Government officials said there was extensive security on the deal and they were “more than covered”.
The Public Audit Committee at Holyrood was told the Government’s financial exposure went from £37 million in 2020 to £161 million in 2021.
Ministers gave a financial guarantee to the smelter’s owner, the GFG Alliance, when they bought the plant in Fort William in 2016.
However, GFG’s main lender, Greensill Capital, collapsed last year.
The Scottish Government’s director of economic development, Colin Cook, told the committee: “There are some well known financial issues that they are dealing with but, as regards the Lochaber asset, we believe that the value of the provision is more than covered by the security package that we have when it comes to protecting the public finances.
“That includes the smelter. It includes the hydro, it includes some extensive land holdings.”
He continued: “I think we’re in as robust a position as one can be from a financial point of view at the moment.
“And, to repeat, we are in a very robust position because we have protected really valuable jobs and a really valuable strategic asset in the West Highlands.”
Committee convener, Richard Leonard, said the GFG Alliance was now the subject of an investigation by the Serious Fraud Office, and asked what contingencies the government had in place.
Mr Cook said that while some of GFG’s assets in England were being wound up by HMRC, the Scottish plants were not a part of that.
He said: “It is a complicated group and there are undoubtedly arrangements across that group, there may well be loans from one part to the other.
“So there is always a potential that the actions of the HMRC do spill over into the assets in Scotland, but at the moment that’s not the case.”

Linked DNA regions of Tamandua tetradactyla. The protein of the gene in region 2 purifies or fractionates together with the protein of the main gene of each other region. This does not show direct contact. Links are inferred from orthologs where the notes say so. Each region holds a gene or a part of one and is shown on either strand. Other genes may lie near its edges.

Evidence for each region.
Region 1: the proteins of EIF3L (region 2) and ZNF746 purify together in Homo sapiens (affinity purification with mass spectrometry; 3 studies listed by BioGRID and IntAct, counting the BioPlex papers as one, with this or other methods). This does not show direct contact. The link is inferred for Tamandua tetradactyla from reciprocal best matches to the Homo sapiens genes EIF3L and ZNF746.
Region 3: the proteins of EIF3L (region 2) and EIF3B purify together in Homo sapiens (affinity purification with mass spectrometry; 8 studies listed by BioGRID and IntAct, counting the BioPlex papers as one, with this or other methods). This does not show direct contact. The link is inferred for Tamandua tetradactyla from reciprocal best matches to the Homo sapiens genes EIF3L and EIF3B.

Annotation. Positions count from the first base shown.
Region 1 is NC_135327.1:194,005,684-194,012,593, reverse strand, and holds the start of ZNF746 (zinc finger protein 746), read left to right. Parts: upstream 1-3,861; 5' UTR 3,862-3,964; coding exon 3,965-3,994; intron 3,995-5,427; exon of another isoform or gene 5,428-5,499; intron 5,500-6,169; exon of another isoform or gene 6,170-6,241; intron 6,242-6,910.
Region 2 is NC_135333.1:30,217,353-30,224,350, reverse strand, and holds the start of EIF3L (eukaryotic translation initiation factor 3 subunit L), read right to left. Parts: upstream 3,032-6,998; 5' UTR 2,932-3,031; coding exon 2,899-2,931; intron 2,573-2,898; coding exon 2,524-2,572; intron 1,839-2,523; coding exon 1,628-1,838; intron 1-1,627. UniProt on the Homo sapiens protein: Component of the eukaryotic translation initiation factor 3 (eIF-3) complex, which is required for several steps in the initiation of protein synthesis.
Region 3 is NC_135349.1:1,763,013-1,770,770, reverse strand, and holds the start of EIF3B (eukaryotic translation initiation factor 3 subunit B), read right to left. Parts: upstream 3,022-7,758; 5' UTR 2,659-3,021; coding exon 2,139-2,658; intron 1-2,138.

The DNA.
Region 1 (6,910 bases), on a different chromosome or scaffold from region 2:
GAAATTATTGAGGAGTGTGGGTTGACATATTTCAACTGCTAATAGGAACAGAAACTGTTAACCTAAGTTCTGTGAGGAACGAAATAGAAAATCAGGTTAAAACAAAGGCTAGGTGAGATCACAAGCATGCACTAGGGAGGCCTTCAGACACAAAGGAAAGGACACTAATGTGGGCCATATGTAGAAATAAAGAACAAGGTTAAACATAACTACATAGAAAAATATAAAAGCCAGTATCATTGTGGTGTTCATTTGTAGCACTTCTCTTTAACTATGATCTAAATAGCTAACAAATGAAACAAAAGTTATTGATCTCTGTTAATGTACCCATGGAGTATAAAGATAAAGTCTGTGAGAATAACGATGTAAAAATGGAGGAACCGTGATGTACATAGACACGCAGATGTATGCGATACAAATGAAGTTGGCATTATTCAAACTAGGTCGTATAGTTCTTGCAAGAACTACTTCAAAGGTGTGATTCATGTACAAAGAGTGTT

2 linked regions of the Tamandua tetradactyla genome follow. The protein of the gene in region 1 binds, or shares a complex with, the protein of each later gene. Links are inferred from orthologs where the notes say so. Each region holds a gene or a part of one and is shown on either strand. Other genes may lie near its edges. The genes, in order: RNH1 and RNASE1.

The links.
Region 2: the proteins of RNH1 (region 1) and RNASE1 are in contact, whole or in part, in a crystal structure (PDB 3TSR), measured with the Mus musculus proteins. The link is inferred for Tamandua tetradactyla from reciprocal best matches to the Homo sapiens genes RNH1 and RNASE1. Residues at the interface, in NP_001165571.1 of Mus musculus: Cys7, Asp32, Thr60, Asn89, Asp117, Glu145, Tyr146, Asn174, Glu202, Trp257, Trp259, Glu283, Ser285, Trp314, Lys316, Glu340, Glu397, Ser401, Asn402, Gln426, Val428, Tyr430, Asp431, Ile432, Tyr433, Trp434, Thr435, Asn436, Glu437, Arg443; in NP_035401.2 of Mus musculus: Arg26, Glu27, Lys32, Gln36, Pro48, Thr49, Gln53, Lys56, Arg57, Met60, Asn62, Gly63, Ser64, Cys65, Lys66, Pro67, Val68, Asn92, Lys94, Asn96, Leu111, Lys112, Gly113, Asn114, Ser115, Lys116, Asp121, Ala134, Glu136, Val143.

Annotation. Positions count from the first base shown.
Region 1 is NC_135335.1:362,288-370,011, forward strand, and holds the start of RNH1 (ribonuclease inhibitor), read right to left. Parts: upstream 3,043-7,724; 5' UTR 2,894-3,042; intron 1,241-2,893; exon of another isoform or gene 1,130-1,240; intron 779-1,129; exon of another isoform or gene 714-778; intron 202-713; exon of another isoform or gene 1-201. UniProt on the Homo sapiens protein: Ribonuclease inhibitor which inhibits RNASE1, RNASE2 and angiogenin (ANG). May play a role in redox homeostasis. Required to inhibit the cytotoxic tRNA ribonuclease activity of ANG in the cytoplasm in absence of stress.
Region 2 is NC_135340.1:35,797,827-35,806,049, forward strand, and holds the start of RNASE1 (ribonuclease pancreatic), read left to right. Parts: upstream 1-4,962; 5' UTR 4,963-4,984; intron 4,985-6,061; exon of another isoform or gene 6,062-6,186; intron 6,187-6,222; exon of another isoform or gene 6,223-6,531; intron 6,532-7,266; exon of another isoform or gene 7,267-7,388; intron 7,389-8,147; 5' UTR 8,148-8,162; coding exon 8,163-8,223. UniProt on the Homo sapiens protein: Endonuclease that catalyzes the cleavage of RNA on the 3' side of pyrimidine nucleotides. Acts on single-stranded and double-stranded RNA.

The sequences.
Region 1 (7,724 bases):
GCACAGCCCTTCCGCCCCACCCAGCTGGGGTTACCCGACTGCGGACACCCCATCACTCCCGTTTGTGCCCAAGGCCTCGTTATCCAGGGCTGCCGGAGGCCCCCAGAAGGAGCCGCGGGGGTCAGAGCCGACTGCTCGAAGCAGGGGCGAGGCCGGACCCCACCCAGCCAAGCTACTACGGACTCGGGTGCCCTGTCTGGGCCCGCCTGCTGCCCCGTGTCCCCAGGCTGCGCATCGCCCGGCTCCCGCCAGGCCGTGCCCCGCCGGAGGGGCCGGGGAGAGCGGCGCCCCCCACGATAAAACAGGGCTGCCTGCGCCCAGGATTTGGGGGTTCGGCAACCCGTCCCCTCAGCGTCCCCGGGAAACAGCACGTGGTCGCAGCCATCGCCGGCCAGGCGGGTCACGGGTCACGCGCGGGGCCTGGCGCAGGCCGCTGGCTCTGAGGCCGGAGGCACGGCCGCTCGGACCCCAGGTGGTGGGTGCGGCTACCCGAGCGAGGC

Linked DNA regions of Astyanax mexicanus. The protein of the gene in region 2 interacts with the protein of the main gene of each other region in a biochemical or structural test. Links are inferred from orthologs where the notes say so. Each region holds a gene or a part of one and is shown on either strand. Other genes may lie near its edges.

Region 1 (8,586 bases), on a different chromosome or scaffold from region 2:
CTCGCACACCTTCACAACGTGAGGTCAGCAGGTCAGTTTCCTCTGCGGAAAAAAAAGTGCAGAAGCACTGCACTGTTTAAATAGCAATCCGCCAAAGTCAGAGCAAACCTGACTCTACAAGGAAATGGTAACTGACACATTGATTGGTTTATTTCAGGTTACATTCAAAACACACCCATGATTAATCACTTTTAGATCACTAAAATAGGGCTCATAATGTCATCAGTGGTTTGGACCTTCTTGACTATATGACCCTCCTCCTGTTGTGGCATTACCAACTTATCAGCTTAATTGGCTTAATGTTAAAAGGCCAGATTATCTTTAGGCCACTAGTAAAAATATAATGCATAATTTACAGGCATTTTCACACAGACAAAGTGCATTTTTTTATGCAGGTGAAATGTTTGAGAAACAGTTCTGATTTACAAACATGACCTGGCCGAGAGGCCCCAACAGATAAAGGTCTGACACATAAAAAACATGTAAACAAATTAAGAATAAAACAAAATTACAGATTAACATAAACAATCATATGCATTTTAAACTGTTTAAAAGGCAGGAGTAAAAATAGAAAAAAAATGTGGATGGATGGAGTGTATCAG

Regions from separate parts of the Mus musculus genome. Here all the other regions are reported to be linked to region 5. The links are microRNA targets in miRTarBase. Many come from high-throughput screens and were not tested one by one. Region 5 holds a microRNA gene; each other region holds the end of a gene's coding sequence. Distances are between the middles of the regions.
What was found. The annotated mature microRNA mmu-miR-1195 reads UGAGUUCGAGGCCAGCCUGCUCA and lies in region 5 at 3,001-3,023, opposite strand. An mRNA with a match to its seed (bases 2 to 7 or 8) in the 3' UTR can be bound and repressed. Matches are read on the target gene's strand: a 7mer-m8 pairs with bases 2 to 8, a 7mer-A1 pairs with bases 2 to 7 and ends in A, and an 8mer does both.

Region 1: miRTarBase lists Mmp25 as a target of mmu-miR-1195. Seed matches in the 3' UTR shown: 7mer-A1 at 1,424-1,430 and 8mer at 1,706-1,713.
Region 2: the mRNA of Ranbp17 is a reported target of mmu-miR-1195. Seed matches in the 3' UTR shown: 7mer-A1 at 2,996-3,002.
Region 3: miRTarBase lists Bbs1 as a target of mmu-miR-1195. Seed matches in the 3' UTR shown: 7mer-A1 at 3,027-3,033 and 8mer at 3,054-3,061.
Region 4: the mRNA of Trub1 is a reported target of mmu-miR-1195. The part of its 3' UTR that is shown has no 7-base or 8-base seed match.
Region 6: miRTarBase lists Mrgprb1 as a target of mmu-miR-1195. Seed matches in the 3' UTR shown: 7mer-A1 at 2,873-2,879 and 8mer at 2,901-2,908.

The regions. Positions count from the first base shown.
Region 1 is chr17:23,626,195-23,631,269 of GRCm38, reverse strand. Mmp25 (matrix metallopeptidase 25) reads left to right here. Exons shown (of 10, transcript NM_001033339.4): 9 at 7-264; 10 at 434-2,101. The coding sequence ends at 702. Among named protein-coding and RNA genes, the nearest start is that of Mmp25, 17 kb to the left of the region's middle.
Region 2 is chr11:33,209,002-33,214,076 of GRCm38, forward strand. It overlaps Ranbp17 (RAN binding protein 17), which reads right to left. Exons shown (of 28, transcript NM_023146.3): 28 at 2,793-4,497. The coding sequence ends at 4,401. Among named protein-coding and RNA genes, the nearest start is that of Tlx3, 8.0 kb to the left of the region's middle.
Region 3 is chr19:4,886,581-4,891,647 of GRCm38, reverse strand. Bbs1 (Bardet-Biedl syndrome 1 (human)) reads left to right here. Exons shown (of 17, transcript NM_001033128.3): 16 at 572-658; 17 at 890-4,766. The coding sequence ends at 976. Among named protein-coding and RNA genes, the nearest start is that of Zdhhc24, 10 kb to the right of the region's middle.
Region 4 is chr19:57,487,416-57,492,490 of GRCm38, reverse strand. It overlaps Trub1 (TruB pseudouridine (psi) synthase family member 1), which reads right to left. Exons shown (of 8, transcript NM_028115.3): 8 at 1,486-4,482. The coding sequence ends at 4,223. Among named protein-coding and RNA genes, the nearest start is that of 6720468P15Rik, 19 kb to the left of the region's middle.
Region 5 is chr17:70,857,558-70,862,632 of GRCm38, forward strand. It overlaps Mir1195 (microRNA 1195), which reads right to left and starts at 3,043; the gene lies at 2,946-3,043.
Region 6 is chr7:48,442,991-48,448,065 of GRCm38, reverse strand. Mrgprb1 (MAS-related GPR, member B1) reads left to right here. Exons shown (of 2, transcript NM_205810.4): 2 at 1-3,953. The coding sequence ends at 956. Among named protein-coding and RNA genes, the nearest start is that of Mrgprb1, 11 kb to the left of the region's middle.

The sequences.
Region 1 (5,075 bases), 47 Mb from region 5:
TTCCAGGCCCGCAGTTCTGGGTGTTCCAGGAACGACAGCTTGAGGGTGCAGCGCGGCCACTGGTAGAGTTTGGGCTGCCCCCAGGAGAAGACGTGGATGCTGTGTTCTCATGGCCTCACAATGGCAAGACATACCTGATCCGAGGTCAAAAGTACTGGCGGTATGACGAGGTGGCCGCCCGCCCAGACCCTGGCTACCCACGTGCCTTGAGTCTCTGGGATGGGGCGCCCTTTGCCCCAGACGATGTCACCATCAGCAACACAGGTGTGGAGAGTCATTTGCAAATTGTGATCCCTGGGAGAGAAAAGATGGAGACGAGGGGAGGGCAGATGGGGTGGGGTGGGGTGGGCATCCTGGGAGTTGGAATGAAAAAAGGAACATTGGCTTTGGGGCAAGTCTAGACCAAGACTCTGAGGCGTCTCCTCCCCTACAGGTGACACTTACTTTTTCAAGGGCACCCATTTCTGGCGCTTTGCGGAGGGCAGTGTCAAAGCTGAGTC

Last month the Scottish Liberal Democrats said an international group of businesses had seen the value of the smelter increase by more than £100 million despite making very little investment.
The party's economy spokesman, Willie Rennie, said that GFG Alliance - the collection of businesses in energy, steel and trading centred around businessman Sanjeev Gupta - paid £330 million in 2016 for the aluminium smelter and its associated works.
The smelter and its assets, including land and a hydro-electric plant providing the smelter's power, are currently valued at £438 million - a gain of £108 million.
When the smelter was bought, the Scottish Government backed it with a guarantee nominally valued at £586 million.
Mr Rennie said GFG Alliance was “laughing all the way to the bank”.
A Scottish Government spokesperson said the Scottish Government's guarantee had helped secure the future of the businesses at Lochaber, which they said are now operating profitably.
The spokesperson said the businesses have created 40 new jobs since 2016, increasing direct employment in the complex to 200 jobs while supporting a valuable supply chain with hundreds of associated jobs.